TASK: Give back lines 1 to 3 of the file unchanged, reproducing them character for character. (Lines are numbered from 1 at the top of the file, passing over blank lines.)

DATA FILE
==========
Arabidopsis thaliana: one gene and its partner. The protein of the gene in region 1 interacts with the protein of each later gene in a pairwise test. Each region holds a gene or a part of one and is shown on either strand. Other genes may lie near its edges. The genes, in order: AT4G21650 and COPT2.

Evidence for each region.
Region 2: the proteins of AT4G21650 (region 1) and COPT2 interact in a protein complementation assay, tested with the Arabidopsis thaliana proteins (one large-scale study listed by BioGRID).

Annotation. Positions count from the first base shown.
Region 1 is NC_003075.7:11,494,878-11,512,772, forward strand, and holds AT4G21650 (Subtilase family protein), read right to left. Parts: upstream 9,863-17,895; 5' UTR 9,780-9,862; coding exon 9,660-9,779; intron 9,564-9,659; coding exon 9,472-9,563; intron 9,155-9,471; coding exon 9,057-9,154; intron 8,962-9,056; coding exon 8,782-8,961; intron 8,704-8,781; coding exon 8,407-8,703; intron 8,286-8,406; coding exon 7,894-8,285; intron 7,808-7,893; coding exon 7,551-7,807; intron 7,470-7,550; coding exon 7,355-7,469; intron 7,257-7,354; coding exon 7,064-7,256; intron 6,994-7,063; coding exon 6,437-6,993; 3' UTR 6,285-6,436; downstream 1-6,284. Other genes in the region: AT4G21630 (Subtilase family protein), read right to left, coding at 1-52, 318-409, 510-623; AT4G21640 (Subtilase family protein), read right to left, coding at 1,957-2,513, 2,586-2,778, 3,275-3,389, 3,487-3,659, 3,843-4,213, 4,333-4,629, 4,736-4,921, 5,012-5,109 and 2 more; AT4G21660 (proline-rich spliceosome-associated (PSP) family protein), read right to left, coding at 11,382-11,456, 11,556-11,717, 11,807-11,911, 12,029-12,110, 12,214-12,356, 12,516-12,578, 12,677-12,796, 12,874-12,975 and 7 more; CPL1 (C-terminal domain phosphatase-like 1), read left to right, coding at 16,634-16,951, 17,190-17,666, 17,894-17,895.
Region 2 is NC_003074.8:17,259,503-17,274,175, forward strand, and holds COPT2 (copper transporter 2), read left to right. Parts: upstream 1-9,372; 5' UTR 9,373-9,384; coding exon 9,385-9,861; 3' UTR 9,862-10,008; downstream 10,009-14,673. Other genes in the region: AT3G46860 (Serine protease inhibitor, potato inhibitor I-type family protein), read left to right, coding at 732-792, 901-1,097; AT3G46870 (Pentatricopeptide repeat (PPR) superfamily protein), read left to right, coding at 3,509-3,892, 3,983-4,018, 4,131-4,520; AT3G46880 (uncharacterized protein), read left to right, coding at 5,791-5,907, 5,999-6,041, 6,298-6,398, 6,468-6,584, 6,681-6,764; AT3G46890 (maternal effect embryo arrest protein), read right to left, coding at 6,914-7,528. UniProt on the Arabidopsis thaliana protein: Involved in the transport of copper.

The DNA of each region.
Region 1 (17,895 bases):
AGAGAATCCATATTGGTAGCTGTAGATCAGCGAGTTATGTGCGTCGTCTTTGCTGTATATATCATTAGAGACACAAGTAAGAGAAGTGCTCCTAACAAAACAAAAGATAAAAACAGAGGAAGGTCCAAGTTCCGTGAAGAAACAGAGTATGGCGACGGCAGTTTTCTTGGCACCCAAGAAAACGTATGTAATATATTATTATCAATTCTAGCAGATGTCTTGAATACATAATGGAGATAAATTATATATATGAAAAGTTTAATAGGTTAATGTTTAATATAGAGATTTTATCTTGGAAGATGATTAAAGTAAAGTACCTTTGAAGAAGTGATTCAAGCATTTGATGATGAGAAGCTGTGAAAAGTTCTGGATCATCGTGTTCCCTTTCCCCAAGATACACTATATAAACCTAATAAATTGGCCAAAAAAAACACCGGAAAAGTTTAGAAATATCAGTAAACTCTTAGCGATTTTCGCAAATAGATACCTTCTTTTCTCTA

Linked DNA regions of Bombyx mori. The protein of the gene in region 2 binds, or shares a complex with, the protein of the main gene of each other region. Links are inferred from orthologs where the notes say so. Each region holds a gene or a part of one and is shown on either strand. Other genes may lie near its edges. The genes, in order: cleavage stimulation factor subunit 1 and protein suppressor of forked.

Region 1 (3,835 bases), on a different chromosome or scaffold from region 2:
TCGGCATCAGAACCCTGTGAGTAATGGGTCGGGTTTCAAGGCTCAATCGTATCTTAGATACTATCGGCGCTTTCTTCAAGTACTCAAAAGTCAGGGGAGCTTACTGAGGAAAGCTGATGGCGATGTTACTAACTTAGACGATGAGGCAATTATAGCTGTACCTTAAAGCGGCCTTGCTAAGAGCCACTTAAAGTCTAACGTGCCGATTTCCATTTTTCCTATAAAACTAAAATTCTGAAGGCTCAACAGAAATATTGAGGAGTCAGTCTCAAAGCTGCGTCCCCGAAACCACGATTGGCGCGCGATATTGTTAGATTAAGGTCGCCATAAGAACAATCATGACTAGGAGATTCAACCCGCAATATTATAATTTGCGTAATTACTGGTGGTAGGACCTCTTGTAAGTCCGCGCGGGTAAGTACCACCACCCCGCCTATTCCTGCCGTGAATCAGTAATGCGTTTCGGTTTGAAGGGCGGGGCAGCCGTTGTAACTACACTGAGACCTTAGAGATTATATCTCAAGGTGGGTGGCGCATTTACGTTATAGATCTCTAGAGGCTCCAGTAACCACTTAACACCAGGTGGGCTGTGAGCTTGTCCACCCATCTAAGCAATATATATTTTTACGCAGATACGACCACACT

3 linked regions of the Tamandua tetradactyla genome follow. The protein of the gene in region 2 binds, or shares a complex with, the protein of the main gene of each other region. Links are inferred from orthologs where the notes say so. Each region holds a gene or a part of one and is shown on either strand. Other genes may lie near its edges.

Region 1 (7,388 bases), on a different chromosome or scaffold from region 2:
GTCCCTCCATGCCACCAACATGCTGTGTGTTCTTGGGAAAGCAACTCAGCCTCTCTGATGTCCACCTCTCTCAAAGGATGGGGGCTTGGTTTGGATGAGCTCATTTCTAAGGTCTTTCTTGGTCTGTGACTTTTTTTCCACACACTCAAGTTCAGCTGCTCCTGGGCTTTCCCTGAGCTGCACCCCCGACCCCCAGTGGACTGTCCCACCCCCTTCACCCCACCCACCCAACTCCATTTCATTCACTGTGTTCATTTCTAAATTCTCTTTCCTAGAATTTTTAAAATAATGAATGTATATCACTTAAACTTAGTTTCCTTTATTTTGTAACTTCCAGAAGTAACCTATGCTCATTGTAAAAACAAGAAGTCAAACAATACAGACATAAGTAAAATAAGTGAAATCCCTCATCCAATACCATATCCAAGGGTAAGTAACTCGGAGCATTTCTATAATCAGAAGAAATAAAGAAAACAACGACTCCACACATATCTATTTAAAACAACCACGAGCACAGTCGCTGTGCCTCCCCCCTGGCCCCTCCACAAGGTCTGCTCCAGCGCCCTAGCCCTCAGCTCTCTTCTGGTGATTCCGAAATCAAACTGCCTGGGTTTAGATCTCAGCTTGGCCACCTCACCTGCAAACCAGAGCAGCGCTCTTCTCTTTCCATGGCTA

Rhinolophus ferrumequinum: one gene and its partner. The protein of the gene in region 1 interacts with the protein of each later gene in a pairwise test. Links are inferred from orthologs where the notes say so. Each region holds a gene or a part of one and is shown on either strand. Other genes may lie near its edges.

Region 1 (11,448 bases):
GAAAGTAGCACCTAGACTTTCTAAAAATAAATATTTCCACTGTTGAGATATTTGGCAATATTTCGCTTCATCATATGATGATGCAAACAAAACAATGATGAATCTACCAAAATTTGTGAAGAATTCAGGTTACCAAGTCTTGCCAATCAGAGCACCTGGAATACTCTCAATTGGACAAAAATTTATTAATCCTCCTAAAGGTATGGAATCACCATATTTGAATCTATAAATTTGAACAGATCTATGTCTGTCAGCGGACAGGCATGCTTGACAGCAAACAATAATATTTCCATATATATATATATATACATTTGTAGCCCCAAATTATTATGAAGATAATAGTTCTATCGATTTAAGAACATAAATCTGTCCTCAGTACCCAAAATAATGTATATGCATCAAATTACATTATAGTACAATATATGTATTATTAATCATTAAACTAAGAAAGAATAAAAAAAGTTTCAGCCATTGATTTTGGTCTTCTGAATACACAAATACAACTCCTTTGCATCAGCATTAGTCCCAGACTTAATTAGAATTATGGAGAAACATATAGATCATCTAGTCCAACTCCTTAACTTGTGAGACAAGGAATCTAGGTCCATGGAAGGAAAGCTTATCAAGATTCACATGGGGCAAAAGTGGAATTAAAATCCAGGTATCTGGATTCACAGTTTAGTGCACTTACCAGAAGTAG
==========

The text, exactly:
Arabidopsis thaliana: one gene and its partner. The protein of the gene in region 1 interacts with the protein of each later gene in a pairwise test. Each region holds a gene or a part of one and is shown on either strand. Other genes may lie near its edges. The genes, in order: AT4G21650 and COPT2.

Evidence for each region.
Region 2: the proteins of AT4G21650 (region 1) and COPT2 interact in a protein complementation assay, tested with the Arabidopsis thaliana proteins (one large-scale study listed by BioGRID).